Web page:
Many people do not know this, but one of the reasons that many Taiwanese people living abroad miss Taiwan is because of how convenient life can be. Moreover, we miss the convenience stores. You might wonder, what’s so special about convenience stores? The ones you can find in the US are usually the place you go to when you don’t have time to do proper shopping and need something quick, or they are just next to a gas station that you happen to stop by. Not that they are so much different in Taiwan, but the convenient stores in Taiwan really do offer a lot relative to the size of the store as well as the staff.
Convenience stores 便利商店 in Taiwan are not just for convenience, but almost a necessity. There are more than 9 800 convenience stores all over Taiwan. In an area of 35 980 sq km and a population of 23 million, Taiwan has the highest density of convenience stores in Asia-Pacific, possibly also in the world. To put this into perspective, just imagine one convenience store on every block of street in Taiwan. You will also find them in sports arena, universities, MRT stations, hospitals, train stations, and airports. It’s not unusual to find two convenience stores, sometimes of the same brand, across the street from or within a couple hundred meters of each other, or even next to each other.
So what is it that makes these stores so popular? We’ll start with what they sell. Back when convenience stores were first introduced to Taiwan (7-Eleven first opened in 1979), they mostly sell drinks, newspaper, ramen, snacks, cigarettes, and some basic daily-use items. Some of them also provide simple heated food, such as hot dogs, buns, or tea eggs 茶葉蛋. However, the variety of merchandise sold increased drastically as many stores also began selling ready-to-eat meals such as onigiri, sandwiches, bentos, and noodle bowls. Today, it is not uncommon for many people to buy their daily meals from the convenience stores.
Because of the high density of these convenience stores, many other services were also introduced in the last decade. Today, you can pay almost all your bills at a convenience store, be it for electricity, water, telephone, TV, Internet, parking, insurance, tuition, or even for credit card. The stores will also take payment for your traffic ticket. You can also send packages, copy and/or fax documents, buy train tickets, send your cloth to dry-clean from a convenience store. Many stores also have an ATM machine. Some stores might even have toilets. Many companies, some of them online, also provide in-store pick-up through convenience stores. Recently many stores also start providing wireless-Internet.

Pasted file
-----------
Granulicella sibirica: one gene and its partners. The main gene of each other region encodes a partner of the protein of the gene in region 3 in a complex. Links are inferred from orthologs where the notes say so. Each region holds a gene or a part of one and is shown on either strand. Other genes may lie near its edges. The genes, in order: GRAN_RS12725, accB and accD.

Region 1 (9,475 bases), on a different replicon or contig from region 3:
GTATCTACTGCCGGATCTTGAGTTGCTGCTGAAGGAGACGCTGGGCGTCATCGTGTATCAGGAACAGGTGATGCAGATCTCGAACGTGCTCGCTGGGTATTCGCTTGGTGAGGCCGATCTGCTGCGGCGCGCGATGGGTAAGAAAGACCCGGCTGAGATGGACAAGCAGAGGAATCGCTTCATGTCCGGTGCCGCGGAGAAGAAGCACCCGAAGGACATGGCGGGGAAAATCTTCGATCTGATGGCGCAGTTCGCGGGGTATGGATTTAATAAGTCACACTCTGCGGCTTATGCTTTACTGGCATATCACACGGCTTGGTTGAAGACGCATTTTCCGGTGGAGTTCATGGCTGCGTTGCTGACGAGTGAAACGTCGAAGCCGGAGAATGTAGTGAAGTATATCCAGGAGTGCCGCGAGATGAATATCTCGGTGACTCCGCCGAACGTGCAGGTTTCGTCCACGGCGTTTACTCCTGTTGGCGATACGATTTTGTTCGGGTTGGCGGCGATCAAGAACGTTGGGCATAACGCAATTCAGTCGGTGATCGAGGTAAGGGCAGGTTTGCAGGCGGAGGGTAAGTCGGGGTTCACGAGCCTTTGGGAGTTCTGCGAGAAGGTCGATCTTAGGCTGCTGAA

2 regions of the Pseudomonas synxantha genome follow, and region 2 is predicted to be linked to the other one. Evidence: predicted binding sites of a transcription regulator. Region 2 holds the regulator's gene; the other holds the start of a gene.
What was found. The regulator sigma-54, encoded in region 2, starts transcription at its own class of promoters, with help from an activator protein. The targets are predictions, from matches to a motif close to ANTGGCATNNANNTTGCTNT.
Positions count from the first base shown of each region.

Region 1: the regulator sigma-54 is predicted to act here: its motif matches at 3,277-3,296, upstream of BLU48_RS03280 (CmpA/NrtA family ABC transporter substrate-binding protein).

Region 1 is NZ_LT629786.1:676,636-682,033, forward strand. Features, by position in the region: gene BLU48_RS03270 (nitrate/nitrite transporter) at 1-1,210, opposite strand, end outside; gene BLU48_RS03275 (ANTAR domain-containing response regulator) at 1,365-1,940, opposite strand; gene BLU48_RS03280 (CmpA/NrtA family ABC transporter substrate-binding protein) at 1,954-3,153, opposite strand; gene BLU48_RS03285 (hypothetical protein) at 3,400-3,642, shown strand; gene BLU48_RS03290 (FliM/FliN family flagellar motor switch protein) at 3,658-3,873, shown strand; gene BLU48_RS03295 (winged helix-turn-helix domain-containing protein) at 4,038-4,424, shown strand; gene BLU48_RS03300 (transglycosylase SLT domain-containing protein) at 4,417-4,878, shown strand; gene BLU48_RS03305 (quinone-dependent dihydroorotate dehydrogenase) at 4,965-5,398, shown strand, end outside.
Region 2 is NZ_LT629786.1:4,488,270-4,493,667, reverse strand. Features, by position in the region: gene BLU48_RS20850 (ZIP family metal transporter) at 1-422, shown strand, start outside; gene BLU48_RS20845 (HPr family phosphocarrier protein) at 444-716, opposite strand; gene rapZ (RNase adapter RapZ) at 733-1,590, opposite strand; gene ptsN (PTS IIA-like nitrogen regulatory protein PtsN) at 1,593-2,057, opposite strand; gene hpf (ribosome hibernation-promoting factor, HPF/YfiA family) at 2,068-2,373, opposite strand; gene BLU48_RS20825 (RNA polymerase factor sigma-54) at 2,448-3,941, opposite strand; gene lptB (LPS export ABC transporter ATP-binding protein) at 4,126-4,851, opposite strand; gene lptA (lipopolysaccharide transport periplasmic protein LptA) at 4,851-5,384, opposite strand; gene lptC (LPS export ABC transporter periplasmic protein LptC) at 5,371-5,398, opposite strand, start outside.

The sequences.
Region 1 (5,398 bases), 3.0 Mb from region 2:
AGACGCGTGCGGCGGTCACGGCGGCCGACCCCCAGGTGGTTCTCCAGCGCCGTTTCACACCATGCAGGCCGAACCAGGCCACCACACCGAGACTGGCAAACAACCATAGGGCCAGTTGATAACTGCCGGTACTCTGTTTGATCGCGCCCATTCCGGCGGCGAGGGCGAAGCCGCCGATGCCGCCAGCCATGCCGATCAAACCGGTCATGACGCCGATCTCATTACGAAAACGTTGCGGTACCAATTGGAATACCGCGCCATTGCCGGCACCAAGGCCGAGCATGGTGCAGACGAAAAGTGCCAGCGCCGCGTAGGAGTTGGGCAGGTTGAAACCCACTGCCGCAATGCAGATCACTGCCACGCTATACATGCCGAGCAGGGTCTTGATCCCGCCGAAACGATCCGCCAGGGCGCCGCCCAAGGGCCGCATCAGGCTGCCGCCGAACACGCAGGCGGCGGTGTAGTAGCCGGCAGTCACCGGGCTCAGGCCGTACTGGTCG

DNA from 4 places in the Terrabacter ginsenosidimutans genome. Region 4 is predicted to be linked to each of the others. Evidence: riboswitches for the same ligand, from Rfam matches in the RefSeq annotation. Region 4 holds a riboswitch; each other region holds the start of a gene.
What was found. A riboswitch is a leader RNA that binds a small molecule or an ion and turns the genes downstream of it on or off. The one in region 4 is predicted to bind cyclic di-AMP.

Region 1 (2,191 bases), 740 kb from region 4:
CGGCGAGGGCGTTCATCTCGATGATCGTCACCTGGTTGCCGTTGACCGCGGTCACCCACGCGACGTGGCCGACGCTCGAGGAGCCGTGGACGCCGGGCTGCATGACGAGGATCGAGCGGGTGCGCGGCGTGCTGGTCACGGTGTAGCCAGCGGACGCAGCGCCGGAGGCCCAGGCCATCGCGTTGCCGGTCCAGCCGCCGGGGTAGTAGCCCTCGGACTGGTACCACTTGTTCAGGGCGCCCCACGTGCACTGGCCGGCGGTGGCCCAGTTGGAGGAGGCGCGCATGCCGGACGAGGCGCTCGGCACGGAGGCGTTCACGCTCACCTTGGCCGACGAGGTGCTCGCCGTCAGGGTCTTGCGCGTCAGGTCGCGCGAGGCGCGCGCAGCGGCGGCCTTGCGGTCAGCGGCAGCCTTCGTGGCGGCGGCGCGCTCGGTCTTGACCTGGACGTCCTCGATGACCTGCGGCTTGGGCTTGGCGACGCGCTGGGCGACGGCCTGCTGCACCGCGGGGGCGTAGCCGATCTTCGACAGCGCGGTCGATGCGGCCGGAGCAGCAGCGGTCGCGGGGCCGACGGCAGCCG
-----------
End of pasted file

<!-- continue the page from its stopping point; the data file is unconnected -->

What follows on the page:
Did we mention that convenience stores are open 24 hours a day, 7 days a week, and 365 days a year in Taiwan?
Below are the four major chains of convenience stores you are bound to see in Taiwan:
In Taiwan, 7-Eleven is owned by President Chain Store Corporation 統一超商股份有限公司 under Uni-President Enterprises Corporation 統一企業股份有限公司 as an oversea franchise. It is the same 7-Eleven you see in other countries, and also the most popular convenience store in Taiwan, with 4849 stores as of January 27, 2013.
FamilyMart Company, Limited is a Japanese convenience store chain, which opened its first store in Taiwan in 1988 as an oversea franchise. It has 2848 stores in Taiwan as of January 11, 2013.
Hi-Life is a Taiwanese convenience store chain, owned by Hi-Life International Co., Ltd 萊爾富國際股份有限公司. It opened its first stores in Taipei in 1989. It has more than 1250 stores as of December 2011.
OK·MART (OK超商) first opened in 1988 as in cooperation with the American Circle K Stores. However, the cooperation ceased in 2007, and OK·MART is entirely Taiwanese-owned. It has around 980 store as of the end of 2012.